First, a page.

Linda Hill (University of California, Santa Barbara) presented highlights from the NSF-funded Digital Gazetteer Information Exchange (DGIE) Workshop held in October 1999 at the Smithsonian Institution. The DGIE Workshop discussion concerned research and development needs and opportunities of indirect geographic referencing using digital gazetteers. The DGIE effort includes establishing the means by which gazetteer data can be developed and shared according to a common structure, and the development of a common request and response convention - a gazetteer protocol - for accessing distributed gazetteer services. (See <http://www.alexandria.ucsb.edu/gazetteer>.)
Dublin Core Releases Recommended Qualifiers
Dublin Core Metadata Initiative
Stuart Weibel and Eric Miller, Directors
Dublin, Ohio, USA
DUBLIN CORE RELEASES RECOMMENDED QUALIFIERS
Building the De Facto Metadata Standard and Improving Access to the World's Information
(This is an excerpt from a July 11, 2000 Press Release which may be seen in its entirety at <http://www.zotgroup.com/development/dcmi/dcqualifiers.html>.)
The Dublin Core Metadata Initiative (DCMI), an organization leading the development of international standards to improve electronic resource management and information discovery, today announced the formal recommendation of the Dublin Core (DC) Qualifiers. The addition of the DC Qualifiers enhances the semantic precision of the existing DC Metadata Element Set.
"Think of Legos. The close tolerances of these simple toys ensure all the different Lego themes, built at different times, can work together smoothly. Dublin Core is the basic Lego block for promoting discovery of resources on the Web: a simple and interoperable foundation upon which many information solutions can be built. The introduction of Dublin Core Qualifiers is like adding color and themes to the Legos - it helps enrich the description of information resources on the Internet" said Stuart Weibel, DCMI Director.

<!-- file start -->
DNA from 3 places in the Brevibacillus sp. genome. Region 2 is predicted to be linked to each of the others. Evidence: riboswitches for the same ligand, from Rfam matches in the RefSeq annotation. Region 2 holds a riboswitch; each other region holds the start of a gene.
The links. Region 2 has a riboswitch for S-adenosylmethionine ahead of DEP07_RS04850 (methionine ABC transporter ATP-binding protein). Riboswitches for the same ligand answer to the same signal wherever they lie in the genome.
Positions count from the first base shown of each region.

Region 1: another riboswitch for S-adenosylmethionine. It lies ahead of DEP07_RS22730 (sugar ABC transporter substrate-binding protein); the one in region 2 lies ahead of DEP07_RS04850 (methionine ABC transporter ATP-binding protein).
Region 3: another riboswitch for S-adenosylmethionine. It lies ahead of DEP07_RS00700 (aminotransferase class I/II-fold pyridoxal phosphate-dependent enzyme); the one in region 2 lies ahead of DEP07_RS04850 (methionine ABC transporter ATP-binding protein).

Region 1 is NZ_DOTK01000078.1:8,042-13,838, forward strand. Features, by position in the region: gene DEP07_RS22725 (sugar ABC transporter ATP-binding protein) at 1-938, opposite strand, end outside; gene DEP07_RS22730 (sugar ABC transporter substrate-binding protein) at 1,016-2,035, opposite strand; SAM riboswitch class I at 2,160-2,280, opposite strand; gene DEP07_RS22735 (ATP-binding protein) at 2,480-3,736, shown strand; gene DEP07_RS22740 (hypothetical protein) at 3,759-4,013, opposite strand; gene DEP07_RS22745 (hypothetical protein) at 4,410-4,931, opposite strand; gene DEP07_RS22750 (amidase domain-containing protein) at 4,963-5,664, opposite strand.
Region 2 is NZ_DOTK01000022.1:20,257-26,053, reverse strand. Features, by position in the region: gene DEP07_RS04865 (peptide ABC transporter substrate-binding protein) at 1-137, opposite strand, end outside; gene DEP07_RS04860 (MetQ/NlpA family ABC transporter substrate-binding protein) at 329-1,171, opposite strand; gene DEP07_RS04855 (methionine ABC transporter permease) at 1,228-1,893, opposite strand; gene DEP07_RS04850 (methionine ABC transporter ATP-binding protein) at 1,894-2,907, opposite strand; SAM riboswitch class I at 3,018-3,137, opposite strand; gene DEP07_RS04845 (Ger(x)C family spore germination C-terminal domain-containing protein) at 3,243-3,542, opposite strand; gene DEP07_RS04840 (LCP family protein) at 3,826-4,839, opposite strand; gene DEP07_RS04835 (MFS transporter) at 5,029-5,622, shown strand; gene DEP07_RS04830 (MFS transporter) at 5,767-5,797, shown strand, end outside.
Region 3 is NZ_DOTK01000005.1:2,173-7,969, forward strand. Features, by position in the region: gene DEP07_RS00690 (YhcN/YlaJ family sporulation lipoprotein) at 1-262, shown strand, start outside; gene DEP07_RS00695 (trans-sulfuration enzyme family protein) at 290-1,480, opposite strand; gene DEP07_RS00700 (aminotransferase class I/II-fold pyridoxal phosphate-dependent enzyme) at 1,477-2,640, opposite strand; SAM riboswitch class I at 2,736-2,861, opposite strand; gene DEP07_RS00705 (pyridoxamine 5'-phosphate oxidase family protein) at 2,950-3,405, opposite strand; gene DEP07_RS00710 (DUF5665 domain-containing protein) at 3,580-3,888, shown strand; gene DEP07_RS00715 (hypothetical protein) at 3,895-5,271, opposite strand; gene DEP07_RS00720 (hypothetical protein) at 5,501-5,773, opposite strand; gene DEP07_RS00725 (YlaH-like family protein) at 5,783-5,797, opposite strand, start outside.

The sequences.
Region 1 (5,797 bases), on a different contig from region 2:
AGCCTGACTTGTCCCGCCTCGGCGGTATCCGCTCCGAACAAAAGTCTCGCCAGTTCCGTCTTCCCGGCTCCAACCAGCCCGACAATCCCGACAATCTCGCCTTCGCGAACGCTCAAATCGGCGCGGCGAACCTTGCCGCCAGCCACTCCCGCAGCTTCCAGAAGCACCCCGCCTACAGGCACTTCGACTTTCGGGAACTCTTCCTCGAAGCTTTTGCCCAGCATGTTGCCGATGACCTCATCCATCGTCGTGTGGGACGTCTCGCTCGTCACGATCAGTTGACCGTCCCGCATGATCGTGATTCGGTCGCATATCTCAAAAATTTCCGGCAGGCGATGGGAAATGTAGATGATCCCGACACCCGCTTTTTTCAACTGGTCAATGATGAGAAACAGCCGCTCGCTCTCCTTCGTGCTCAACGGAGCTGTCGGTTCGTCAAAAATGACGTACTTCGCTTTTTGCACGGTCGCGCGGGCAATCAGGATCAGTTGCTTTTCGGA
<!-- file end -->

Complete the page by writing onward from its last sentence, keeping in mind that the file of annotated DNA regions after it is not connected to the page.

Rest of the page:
The DC Qualifiers build upon the DC Metadata Element Set, which provides 15 categories to describe resources on the Web - a catalog card with new dimensions. Known as the Dublin Core, the metadata model has become the de facto standard for description of information on the Internet.
For the past year, working groups of the Dublin Core developed these newly agreed upon refinements to the catalog card to give better access to information we seek. In essence, the new recommendations for Dublin Core Qualifiers increase the effectiveness of metadata by giving it finer granularity. For example, a publication's date, which would be the Dublin Core Metadata Element, may be further detailed as a particular type of date by using a Dublin Core Qualifier such as date last modified, date created, or date issued.
Dublin Core's Usage Committee today launches the next step toward a cohesive metadata standard. The DC Qualifiers improve interpretation of metadata values and can be easily recorded or transferred into HTML, XML, RDF or relational databases. The evolution of DC Qualifiers draws from the input of many individuals across a broad array of disciplines.